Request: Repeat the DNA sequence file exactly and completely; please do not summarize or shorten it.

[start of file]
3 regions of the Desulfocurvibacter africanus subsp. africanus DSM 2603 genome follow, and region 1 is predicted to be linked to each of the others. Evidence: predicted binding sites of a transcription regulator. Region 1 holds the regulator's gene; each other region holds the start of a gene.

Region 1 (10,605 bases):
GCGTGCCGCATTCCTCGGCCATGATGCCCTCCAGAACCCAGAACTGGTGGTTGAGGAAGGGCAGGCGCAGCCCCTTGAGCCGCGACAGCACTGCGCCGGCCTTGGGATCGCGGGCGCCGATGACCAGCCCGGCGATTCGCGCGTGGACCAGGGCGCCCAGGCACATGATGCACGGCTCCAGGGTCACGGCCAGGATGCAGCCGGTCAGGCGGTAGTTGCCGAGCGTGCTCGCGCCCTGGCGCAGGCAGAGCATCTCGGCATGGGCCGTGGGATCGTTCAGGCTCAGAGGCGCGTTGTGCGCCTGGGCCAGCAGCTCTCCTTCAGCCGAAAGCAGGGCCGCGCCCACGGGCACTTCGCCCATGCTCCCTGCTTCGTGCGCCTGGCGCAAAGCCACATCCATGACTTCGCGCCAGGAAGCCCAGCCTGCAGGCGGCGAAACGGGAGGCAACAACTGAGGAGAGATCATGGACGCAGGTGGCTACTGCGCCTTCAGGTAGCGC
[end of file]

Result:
3 regions of the Desulfocurvibacter africanus subsp. africanus DSM 2603 genome follow, and region 1 is predicted to be linked to each of the others. Evidence: predicted binding sites of a transcription regulator. Region 1 holds the regulator's gene; each other region holds the start of a gene.

Region 1 (10,605 bases):
GCGTGCCGCATTCCTCGGCCATGATGCCCTCCAGAACCCAGAACTGGTGGTTGAGGAAGGGCAGGCGCAGCCCCTTGAGCCGCGACAGCACTGCGCCGGCCTTGGGATCGCGGGCGCCGATGACCAGCCCGGCGATTCGCGCGTGGACCAGGGCGCCCAGGCACATGATGCACGGCTCCAGGGTCACGGCCAGGATGCAGCCGGTCAGGCGGTAGTTGCCGAGCGTGCTCGCGCCCTGGCGCAGGCAGAGCATCTCGGCATGGGCCGTGGGATCGTTCAGGCTCAGAGGCGCGTTGTGCGCCTGGGCCAGCAGCTCTCCTTCAGCCGAAAGCAGGGCCGCGCCCACGGGCACTTCGCCCATGCTCCCTGCTTCGTGCGCCTGGCGCAAAGCCACATCCATGACTTCGCGCCAGGAAGCCCAGCCTGCAGGCGGCGAAACGGGAGGCAACAACTGAGGAGAGATCATGGACGCAGGTGGCTACTGCGCCTTCAGGTAGCGC